ABP’s infra return beats private equity

The Dutch pension saw its infrastructure portfolio grow 15.2% in the first half of the year, versus 13.7% for private equity. But the stellar growth still manages to only make ABP even for the loss it suffered on its infrastructure investments in 2009.

Dutch pension ABP scored a 15.2 percent return on its infrastructure portfolio in the first half of 2010, a result that bests all its other alternative investment classes, including private equity.

At 13.7 percent, private equity came closest to matching the growth in ABP’s infrastructure portfolio. Hedge funds returned 8.9 percent and real estate 1.7 percent, according to the pension’s half-year report.

Infrastructure is a relatively new asset class within the ABP portfolio that is growing from a smaller base. The pension created its infrastructure allocation in 2007 and currently has .3 percent of its €218 billion investment portfolio invested in the asset class.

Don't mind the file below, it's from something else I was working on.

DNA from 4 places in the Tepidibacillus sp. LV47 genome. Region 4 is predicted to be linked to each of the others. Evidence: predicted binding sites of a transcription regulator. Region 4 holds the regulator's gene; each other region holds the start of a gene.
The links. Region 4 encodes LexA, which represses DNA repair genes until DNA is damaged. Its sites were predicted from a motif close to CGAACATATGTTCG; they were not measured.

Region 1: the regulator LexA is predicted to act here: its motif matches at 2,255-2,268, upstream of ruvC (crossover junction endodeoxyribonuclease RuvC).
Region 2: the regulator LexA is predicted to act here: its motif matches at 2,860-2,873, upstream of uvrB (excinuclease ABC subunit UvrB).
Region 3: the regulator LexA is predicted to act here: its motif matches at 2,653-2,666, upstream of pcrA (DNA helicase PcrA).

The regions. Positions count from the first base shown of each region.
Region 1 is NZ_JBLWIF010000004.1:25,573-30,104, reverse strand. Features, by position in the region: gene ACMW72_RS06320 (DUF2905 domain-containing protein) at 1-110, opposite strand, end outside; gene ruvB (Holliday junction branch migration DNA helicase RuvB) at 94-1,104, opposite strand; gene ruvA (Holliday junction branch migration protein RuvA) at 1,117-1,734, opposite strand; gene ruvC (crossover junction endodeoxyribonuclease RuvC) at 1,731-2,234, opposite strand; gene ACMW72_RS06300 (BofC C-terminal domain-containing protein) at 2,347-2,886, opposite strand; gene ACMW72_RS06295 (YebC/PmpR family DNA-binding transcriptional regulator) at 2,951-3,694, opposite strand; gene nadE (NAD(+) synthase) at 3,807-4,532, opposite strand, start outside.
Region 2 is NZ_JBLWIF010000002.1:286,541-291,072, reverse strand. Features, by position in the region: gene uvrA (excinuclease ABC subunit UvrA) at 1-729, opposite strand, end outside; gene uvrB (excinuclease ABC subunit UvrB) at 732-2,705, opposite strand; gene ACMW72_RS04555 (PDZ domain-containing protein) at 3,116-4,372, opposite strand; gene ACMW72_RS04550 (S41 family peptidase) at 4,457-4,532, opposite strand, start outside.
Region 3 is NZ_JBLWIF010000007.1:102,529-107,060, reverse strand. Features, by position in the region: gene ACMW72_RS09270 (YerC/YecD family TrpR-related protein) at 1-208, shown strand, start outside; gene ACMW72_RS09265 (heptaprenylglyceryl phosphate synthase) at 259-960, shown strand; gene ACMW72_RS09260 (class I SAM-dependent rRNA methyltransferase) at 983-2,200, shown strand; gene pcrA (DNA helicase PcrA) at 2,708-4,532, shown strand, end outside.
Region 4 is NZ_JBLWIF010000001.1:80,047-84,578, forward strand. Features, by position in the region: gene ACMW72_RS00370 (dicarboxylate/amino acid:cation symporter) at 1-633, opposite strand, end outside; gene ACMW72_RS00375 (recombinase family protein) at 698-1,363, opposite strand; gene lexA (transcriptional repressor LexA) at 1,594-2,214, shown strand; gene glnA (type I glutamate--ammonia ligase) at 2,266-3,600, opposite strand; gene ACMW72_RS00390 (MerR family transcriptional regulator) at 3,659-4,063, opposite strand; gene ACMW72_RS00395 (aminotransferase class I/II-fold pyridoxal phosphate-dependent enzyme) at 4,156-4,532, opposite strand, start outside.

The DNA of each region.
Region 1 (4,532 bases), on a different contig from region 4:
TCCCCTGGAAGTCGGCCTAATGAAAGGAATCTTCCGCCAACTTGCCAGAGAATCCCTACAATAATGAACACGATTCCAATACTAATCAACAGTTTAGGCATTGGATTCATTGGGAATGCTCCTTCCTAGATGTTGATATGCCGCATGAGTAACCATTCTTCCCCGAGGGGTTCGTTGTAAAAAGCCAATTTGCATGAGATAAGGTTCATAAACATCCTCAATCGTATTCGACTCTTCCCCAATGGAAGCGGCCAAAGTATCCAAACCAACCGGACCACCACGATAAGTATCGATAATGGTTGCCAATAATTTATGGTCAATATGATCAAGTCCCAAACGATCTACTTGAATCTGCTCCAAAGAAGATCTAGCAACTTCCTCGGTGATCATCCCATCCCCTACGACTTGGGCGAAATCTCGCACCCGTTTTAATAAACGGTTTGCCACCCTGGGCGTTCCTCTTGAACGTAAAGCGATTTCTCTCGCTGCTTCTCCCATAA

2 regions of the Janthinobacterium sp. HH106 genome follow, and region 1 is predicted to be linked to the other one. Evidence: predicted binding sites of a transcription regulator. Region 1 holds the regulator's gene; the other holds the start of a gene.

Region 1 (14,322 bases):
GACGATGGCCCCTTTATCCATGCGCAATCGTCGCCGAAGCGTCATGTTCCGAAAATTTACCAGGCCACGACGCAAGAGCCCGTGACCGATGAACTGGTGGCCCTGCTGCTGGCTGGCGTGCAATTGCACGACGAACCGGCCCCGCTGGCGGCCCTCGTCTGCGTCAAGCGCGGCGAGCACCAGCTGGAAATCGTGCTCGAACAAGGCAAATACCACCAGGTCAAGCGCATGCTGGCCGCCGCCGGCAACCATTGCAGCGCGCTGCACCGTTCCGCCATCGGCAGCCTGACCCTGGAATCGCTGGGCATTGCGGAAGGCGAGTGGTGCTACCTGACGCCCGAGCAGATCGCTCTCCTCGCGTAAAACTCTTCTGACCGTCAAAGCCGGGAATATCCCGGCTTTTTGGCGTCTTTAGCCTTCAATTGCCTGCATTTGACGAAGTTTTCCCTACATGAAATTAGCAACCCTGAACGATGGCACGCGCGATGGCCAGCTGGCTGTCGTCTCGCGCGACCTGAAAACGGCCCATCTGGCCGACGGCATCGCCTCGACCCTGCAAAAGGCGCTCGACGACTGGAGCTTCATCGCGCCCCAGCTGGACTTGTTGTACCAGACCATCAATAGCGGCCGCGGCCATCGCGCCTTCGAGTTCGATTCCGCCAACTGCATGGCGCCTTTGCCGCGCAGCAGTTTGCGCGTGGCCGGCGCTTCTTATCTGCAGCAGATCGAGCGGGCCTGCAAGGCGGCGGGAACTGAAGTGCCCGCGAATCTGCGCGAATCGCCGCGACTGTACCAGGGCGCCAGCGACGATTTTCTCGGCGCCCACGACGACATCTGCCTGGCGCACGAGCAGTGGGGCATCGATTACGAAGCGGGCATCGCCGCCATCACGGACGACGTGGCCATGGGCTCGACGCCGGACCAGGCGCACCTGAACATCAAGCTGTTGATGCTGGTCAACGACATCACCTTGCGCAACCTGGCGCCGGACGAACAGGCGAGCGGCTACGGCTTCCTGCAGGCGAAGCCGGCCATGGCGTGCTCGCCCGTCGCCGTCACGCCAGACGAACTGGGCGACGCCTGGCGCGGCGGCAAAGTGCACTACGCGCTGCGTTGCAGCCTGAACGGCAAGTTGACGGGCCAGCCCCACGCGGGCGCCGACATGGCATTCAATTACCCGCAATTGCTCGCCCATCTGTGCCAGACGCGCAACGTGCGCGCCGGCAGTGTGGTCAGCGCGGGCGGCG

Private equity, by contrast, commands a 5.4 percent share of its portfolio, according to the half-year report. The 13.7 percent return on private equity equated to a gain of about €1.3 billion for the pension.

Overall, ABP posted a 4.6 percent return on investment in the first six months of the year, equivalent to a gain of about €9.6 billion.

Infrastructure’s 15.2 percent return contributed about €100 million toward that gain. That makes ABP square for all of 2009, when infrastructure posted a negative 4.8 percent return, equivalent to a loss of about €100 million.

ABP is a backer of several big infrastructure funds, according to fundraising database InfrastructureConnect. These include 3i’s $1.2 billion Indian Infrastructure Fund, the €1 billion Macquarie European Infrastructure Fund, and the $1.35 billion US Power Fund III managed by Energy Investors Funds.

The pension is also an investor in DIF Infrastructure II, according to InfrastructureConnect.